One thing is clear in life: You know your enemy. At least, you think you are sure. But there are times when you are caught off guard and blind-sided. But that is usually the rare occasion. The next question is obvious: If you know your enemy, are you legally and morally entitled to eliminate that threat before you are attacked? Or rather, are you legally “or” morally entitled to move forward?
What is also interesting within this sensitive topic is the world’s reaction to preemptive strikes. And that generally follows the useless saying that one person’s freedom fighter is another’s terrorist. To place that issue permanently aside– it is clear who is a terrorist by the simplest of definition. The moment you attack a civilian target –a bus, a school, a shopping market, a café, a housing project you are, by definition, a terrorist. Period. But: What if civilians are within the proposed targeted area? The answer to this question was changed in part from the moment I started to write this Commentary to the time of its final edit.
When civilians are within a targeted area, the “rules of war” or “rules of engagement” fall into place. And here, it is easy to turn to the international promulgated rules and treaties. In 1859, a Swiss business man, for reasons unknown, visited wounded soldiers after the Battle of Solferino in the second war for Italian Independence. He was shocked by the physical and medical conditions of the soldiers and, in particular, the lack of medical help on the battle field. The battle itself was horrendous and resulted in thousands upon thousands killed and tens of thousands wounded in only a nine hour battle. In particular, there were scores of reports of dying and wounded soldiers shot or bayonetted while they lie injured on the battle field. He went home and wrote of his experience of the horrors of war. His book propelled the acceptance of international treaties to provide relief during war and won him the first Nobel Peace prize in 1901. During the past 70 years, the main victims of all forms of war have been civilians.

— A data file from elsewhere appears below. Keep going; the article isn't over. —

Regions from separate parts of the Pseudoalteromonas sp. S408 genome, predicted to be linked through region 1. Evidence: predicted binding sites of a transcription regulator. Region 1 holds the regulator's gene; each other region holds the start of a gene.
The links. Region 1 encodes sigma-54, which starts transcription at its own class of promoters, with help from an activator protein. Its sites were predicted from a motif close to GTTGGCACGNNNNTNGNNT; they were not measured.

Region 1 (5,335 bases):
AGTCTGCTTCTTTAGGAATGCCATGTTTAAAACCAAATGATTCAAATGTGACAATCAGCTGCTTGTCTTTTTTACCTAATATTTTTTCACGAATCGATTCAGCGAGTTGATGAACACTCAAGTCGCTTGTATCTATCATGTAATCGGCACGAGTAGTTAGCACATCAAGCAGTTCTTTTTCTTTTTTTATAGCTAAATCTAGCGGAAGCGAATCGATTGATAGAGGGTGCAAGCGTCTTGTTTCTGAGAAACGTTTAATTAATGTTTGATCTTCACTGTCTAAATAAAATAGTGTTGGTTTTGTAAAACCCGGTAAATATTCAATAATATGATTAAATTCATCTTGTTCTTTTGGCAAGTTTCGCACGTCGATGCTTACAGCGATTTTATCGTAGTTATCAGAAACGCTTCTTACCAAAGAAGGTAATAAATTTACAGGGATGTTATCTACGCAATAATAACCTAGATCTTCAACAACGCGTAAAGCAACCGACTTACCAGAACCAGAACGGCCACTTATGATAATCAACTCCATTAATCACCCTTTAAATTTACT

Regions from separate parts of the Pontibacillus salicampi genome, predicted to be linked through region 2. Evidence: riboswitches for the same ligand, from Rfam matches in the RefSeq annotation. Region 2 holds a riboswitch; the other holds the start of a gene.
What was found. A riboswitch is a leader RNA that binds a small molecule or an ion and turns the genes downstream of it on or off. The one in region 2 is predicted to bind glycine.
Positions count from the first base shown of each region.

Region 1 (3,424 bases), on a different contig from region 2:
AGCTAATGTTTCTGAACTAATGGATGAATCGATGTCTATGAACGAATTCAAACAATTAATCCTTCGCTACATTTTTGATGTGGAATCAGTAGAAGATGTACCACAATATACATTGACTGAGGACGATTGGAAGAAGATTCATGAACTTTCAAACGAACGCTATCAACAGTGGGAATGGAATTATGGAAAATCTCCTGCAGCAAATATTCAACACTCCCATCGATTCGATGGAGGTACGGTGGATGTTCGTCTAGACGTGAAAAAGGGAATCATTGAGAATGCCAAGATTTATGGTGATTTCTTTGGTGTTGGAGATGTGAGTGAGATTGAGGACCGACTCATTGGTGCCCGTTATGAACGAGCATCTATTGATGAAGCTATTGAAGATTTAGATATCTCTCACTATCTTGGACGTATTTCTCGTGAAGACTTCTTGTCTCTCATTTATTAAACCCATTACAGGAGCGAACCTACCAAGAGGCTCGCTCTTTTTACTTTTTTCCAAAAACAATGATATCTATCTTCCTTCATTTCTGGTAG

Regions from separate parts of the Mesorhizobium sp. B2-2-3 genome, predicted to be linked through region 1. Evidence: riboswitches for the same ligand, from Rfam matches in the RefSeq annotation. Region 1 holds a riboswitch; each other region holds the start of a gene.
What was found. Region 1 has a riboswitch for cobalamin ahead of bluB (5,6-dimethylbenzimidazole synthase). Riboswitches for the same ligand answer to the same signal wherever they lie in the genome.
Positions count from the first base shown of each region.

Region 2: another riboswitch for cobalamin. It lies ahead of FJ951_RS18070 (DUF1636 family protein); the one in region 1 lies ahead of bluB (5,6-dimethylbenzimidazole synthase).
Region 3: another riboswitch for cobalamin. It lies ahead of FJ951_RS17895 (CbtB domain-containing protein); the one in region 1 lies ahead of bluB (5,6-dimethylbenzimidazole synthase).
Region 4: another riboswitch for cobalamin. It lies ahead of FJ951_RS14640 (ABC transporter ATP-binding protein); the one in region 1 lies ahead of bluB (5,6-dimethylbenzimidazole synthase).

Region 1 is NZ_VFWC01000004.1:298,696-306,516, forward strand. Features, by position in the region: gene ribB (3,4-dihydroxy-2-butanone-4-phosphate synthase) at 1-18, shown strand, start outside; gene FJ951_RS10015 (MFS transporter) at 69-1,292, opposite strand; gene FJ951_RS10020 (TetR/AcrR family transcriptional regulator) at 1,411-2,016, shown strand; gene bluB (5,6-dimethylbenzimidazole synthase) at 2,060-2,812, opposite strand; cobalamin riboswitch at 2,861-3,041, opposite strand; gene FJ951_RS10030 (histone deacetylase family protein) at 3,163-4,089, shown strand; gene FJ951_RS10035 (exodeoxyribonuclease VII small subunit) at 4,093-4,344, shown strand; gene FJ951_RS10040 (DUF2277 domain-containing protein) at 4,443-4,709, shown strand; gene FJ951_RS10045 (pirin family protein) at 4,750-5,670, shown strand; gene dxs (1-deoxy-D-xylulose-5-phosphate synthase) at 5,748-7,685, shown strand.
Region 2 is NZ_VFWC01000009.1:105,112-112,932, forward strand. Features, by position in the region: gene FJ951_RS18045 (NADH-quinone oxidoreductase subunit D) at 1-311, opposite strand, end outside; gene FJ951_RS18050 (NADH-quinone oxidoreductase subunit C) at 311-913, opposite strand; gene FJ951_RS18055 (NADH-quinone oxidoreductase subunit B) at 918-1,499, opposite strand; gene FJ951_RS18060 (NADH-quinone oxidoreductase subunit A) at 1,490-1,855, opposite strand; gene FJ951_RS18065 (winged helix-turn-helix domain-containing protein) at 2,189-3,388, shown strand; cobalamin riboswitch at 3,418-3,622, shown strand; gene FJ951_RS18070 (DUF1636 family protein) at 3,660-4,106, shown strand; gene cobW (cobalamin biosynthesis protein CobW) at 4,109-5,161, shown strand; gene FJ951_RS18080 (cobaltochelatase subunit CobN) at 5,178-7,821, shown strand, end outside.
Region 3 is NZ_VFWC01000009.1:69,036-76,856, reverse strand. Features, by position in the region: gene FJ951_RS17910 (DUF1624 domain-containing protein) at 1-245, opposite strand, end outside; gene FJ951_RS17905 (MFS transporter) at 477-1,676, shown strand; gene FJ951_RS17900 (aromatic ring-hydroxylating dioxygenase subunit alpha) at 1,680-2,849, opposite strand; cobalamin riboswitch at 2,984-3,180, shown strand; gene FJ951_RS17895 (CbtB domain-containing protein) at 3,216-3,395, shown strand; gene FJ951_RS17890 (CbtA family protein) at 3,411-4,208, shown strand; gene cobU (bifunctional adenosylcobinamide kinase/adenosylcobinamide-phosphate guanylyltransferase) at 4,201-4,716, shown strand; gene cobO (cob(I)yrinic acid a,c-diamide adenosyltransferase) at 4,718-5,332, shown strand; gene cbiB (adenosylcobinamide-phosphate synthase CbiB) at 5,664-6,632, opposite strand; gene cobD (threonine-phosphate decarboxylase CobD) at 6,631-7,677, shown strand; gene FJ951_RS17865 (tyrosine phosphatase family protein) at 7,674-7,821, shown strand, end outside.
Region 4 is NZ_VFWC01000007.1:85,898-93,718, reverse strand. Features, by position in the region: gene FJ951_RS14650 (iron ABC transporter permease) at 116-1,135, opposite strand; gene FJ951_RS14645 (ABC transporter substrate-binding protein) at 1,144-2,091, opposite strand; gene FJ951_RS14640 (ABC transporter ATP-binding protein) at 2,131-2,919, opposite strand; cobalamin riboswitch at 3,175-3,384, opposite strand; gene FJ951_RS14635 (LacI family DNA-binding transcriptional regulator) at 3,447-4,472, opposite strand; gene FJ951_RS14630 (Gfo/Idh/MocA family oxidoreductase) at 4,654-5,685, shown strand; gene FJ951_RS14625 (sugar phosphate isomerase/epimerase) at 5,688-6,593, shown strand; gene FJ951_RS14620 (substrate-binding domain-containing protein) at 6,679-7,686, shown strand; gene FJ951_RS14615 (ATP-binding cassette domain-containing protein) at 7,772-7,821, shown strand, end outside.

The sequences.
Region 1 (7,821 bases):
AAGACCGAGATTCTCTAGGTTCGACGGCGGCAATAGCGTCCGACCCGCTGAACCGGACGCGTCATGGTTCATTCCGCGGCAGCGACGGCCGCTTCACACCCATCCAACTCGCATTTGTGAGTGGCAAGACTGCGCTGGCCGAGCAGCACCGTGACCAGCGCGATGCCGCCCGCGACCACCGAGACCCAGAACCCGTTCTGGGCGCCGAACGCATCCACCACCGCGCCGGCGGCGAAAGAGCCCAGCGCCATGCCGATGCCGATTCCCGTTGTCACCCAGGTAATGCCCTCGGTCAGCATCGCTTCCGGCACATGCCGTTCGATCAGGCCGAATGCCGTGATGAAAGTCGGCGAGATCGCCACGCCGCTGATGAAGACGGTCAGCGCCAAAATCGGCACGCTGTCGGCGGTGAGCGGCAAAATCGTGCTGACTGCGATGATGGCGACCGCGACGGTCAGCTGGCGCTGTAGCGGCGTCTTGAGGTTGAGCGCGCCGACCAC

In today’s world of horrific air and drone strikes and bombings from miles high in the sky what of those who live in a battle zone and wish to merely survive the violence of war. They are not combatants; they are caught in the colloquial cross-fire of being in the wrong place at the wrong time. You’ve seen their pictures. And you get angry.
These people are “non-combatants,” and that word is considered a “legal term of art” “in the law of war”. A non-combatant is generally described as a civilian who is not taking a direct part in the hostilities, not aiding the combatants in any form and who is not willing being used as a shield for one of the combatants. These civilians have been recognized as protected since the inception of the First Geneva Convention of 1864. To illustrate the extent to which protection is afforded a “non”-combatant: A pilot or any military aircrew member (a combatant!) whose plane is shot and crippled, and thus forced to parachute to safety, is no longer a combatant and cannot be attacked (shot at) while parachuting to the ground notwithstanding whether the landing area is hostile or not.